The end of my three-year journey two weeks ago occurred without much fanfare on this blog, as I was busy chronicling what I hope was a helpful series of honest posts about getting a first book contract. But spending 31 of the last 36 months on the road is finally hitting me as no small matter--it was thrilling, challenging, necessary, fortunate, and irreplaceable. I'm still processing what it all means and how I can achieve a similar freedom from life lived in one spot--the Airstream trailer here in North Carolina. The next three posts will offer a short list of my itinerary for that year, along with a slideshow of the best of the best images. When all that's said and done, we'll orient to Airstream living and my "new life" tucked away on Coon Ridge here on my parents' 5 acres bordering the Pisgah National Forest.
I began my travels August of 2009 with a 3-week trip to Alaska. I spent the first week backpacking in the Talkeetnas with a 60-year-old friend of a friend whom I'd never met, but who agreed to accompany me on the excursion. I had a side trip on the Alaska Railroad further into the Talkeetna range as well as a berry picking trip down to Whittier and the famous fjords. After that, I putzed around downtown Anchorage and enjoyed views of the beloved Chugach Mountains, writing about a landscape and state that would eventually become my greatest muse. The remainder of my trip was spent in the Wrangell-St. Elias National Park and Preserve in McCarthy, Alaska for a writing workshop through Wrangell Mountains Center.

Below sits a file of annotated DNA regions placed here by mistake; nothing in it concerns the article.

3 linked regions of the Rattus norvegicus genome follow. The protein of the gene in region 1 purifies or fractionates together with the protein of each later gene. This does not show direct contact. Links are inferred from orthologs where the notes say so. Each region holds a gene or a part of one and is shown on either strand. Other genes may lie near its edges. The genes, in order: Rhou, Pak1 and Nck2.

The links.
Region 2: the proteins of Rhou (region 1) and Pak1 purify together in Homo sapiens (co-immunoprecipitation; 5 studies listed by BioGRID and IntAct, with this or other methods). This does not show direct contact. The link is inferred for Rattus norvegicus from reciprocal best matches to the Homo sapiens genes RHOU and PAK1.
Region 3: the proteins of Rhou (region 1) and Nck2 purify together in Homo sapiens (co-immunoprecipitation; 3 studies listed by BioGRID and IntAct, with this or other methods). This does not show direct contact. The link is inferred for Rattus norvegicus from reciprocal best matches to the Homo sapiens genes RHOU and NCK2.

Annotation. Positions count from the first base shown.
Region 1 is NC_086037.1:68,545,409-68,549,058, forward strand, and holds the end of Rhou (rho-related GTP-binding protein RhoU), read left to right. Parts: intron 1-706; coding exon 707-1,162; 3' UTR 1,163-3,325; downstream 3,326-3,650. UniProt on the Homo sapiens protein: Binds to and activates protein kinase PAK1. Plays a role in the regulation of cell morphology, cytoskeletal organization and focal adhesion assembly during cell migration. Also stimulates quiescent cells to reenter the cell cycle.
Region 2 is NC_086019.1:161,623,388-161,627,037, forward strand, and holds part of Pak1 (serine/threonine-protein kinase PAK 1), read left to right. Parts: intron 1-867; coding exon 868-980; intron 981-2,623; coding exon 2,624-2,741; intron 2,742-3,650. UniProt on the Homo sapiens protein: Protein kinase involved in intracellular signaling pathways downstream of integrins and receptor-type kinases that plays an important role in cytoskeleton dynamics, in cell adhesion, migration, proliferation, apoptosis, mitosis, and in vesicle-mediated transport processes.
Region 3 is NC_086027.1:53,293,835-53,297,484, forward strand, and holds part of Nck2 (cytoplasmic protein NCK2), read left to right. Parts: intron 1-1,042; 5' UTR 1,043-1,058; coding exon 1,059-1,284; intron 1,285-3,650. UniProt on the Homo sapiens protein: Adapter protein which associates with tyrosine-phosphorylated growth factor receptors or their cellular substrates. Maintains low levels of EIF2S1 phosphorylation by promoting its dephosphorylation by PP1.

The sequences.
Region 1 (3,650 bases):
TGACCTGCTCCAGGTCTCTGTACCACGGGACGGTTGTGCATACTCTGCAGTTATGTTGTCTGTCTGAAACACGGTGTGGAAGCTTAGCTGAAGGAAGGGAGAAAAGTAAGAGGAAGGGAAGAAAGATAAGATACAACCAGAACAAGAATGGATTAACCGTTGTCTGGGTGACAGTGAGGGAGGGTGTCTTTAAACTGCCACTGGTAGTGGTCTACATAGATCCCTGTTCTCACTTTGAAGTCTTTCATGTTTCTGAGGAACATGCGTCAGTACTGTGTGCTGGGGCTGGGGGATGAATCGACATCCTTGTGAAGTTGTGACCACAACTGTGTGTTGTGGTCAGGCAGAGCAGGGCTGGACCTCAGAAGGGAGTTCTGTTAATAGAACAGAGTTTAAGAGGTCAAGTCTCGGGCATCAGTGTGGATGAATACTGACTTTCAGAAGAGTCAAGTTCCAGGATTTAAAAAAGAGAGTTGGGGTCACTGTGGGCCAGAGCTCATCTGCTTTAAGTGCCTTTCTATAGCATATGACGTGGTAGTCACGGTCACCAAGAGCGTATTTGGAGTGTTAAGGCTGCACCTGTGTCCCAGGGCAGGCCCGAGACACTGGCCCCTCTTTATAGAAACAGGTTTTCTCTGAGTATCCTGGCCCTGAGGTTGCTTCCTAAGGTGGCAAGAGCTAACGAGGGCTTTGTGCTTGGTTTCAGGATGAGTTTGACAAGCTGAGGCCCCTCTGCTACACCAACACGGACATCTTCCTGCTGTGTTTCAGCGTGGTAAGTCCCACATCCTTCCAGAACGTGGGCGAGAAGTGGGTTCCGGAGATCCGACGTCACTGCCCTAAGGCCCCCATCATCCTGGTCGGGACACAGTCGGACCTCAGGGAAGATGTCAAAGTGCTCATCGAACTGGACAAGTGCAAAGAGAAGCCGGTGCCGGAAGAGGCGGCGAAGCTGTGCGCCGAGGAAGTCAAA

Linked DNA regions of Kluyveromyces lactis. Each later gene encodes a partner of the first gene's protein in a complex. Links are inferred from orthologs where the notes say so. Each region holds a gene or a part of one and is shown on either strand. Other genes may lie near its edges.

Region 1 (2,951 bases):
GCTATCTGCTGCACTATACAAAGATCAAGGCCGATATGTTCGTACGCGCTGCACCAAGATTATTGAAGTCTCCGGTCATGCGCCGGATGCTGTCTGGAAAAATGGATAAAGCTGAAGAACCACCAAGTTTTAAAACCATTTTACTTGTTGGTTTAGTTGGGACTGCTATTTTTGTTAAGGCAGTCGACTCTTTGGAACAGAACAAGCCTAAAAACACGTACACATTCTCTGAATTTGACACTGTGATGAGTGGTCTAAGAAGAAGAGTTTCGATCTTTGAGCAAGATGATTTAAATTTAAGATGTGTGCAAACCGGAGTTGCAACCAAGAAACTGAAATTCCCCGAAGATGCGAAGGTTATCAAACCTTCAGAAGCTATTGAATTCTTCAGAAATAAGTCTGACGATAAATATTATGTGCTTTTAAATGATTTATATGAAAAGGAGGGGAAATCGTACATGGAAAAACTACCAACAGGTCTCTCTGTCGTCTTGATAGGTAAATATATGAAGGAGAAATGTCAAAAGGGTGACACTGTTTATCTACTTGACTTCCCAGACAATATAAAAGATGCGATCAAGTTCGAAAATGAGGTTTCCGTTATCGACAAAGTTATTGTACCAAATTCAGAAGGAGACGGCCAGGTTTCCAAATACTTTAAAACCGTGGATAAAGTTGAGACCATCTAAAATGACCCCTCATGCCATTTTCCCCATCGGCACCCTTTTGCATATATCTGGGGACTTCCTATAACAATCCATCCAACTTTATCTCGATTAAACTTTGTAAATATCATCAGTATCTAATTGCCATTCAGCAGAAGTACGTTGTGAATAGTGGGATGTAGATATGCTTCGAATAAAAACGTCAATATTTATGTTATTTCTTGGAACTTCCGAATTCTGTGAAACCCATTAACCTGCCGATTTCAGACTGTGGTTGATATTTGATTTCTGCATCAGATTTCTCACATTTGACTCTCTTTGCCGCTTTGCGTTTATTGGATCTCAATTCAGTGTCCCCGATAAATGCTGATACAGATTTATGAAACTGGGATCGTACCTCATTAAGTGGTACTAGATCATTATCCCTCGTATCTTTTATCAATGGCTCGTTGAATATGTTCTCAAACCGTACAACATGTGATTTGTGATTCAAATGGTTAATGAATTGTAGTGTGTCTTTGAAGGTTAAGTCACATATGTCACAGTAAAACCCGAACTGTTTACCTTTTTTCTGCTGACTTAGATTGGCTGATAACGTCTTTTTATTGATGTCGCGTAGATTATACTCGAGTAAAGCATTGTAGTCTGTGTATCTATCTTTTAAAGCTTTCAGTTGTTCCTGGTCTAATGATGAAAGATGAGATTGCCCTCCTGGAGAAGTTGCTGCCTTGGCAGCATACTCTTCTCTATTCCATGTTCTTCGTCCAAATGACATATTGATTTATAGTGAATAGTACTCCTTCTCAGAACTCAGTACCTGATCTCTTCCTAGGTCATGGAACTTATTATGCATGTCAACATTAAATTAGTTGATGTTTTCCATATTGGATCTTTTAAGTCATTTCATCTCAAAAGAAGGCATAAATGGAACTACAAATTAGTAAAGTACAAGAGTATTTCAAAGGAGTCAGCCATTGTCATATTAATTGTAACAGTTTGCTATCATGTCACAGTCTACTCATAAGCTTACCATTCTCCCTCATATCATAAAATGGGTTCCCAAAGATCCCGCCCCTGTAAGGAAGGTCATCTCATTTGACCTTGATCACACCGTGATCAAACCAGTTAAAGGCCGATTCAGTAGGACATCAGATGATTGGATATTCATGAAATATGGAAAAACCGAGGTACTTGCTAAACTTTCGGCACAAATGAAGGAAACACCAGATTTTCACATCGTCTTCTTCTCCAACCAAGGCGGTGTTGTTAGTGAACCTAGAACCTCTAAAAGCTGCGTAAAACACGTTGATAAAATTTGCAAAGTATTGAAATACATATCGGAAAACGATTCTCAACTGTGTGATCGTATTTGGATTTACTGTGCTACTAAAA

I spent September/October at Virginia Center for the Creative Arts in Amherst, Virginia--a place I would return to again. It was my first tried and true artist residency experience and, needless to say, I was hooked.
November and December were spent back home in North Carolina, saving my pennies as a nanny and furiously applying to residencies across the country in order to plan the remainder of the three-year journey.
Here's the best of the best: